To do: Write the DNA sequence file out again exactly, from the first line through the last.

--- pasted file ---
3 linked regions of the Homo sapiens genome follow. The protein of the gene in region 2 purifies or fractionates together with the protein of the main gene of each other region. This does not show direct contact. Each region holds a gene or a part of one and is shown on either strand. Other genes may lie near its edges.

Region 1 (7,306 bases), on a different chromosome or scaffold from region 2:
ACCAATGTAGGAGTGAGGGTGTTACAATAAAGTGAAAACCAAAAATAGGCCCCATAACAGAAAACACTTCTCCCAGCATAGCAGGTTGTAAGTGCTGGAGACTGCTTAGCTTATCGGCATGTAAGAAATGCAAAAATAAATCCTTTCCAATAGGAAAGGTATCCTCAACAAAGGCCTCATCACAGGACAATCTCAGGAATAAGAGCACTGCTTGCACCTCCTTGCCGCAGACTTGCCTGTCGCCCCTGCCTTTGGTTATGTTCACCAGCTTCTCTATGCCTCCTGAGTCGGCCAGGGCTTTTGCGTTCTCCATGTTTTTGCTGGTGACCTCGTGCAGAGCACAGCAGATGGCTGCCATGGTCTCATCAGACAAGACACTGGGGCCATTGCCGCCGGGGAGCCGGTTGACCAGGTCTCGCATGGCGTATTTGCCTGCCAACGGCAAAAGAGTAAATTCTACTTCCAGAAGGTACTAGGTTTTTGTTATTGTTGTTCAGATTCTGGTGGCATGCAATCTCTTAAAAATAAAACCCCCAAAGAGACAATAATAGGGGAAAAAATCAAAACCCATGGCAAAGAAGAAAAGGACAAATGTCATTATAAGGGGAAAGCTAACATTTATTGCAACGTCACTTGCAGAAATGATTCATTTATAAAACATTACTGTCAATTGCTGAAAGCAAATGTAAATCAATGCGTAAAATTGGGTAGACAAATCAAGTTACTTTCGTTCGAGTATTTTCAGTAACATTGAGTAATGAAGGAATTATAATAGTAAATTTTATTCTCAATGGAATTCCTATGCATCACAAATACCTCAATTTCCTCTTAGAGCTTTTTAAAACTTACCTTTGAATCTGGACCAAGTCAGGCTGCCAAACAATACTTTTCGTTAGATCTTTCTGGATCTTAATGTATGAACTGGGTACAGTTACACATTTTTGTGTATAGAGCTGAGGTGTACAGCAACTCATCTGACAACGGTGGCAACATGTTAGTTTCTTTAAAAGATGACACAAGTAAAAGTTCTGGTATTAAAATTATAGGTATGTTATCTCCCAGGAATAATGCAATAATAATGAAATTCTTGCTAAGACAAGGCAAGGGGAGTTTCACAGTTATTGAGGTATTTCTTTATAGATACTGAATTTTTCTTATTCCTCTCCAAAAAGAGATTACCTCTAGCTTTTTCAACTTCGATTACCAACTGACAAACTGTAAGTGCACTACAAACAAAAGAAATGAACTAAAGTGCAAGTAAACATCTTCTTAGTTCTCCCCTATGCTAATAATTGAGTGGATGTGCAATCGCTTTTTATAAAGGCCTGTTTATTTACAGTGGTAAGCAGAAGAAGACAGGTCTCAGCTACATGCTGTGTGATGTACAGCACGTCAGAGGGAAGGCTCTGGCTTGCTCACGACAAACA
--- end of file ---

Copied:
3 linked regions of the Homo sapiens genome follow. The protein of the gene in region 2 purifies or fractionates together with the protein of the main gene of each other region. This does not show direct contact. Each region holds a gene or a part of one and is shown on either strand. Other genes may lie near its edges.

Region 1 (7,306 bases), on a different chromosome or scaffold from region 2:
ACCAATGTAGGAGTGAGGGTGTTACAATAAAGTGAAAACCAAAAATAGGCCCCATAACAGAAAACACTTCTCCCAGCATAGCAGGTTGTAAGTGCTGGAGACTGCTTAGCTTATCGGCATGTAAGAAATGCAAAAATAAATCCTTTCCAATAGGAAAGGTATCCTCAACAAAGGCCTCATCACAGGACAATCTCAGGAATAAGAGCACTGCTTGCACCTCCTTGCCGCAGACTTGCCTGTCGCCCCTGCCTTTGGTTATGTTCACCAGCTTCTCTATGCCTCCTGAGTCGGCCAGGGCTTTTGCGTTCTCCATGTTTTTGCTGGTGACCTCGTGCAGAGCACAGCAGATGGCTGCCATGGTCTCATCAGACAAGACACTGGGGCCATTGCCGCCGGGGAGCCGGTTGACCAGGTCTCGCATGGCGTATTTGCCTGCCAACGGCAAAAGAGTAAATTCTACTTCCAGAAGGTACTAGGTTTTTGTTATTGTTGTTCAGATTCTGGTGGCATGCAATCTCTTAAAAATAAAACCCCCAAAGAGACAATAATAGGGGAAAAAATCAAAACCCATGGCAAAGAAGAAAAGGACAAATGTCATTATAAGGGGAAAGCTAACATTTATTGCAACGTCACTTGCAGAAATGATTCATTTATAAAACATTACTGTCAATTGCTGAAAGCAAATGTAAATCAATGCGTAAAATTGGGTAGACAAATCAAGTTACTTTCGTTCGAGTATTTTCAGTAACATTGAGTAATGAAGGAATTATAATAGTAAATTTTATTCTCAATGGAATTCCTATGCATCACAAATACCTCAATTTCCTCTTAGAGCTTTTTAAAACTTACCTTTGAATCTGGACCAAGTCAGGCTGCCAAACAATACTTTTCGTTAGATCTTTCTGGATCTTAATGTATGAACTGGGTACAGTTACACATTTTTGTGTATAGAGCTGAGGTGTACAGCAACTCATCTGACAACGGTGGCAACATGTTAGTTTCTTTAAAAGATGACACAAGTAAAAGTTCTGGTATTAAAATTATAGGTATGTTATCTCCCAGGAATAATGCAATAATAATGAAATTCTTGCTAAGACAAGGCAAGGGGAGTTTCACAGTTATTGAGGTATTTCTTTATAGATACTGAATTTTTCTTATTCCTCTCCAAAAAGAGATTACCTCTAGCTTTTTCAACTTCGATTACCAACTGACAAACTGTAAGTGCACTACAAACAAAAGAAATGAACTAAAGTGCAAGTAAACATCTTCTTAGTTCTCCCCTATGCTAATAATTGAGTGGATGTGCAATCGCTTTTTATAAAGGCCTGTTTATTTACAGTGGTAAGCAGAAGAAGACAGGTCTCAGCTACATGCTGTGTGATGTACAGCACGTCAGAGGGAAGGCTCTGGCTTGCTCACGACAAACA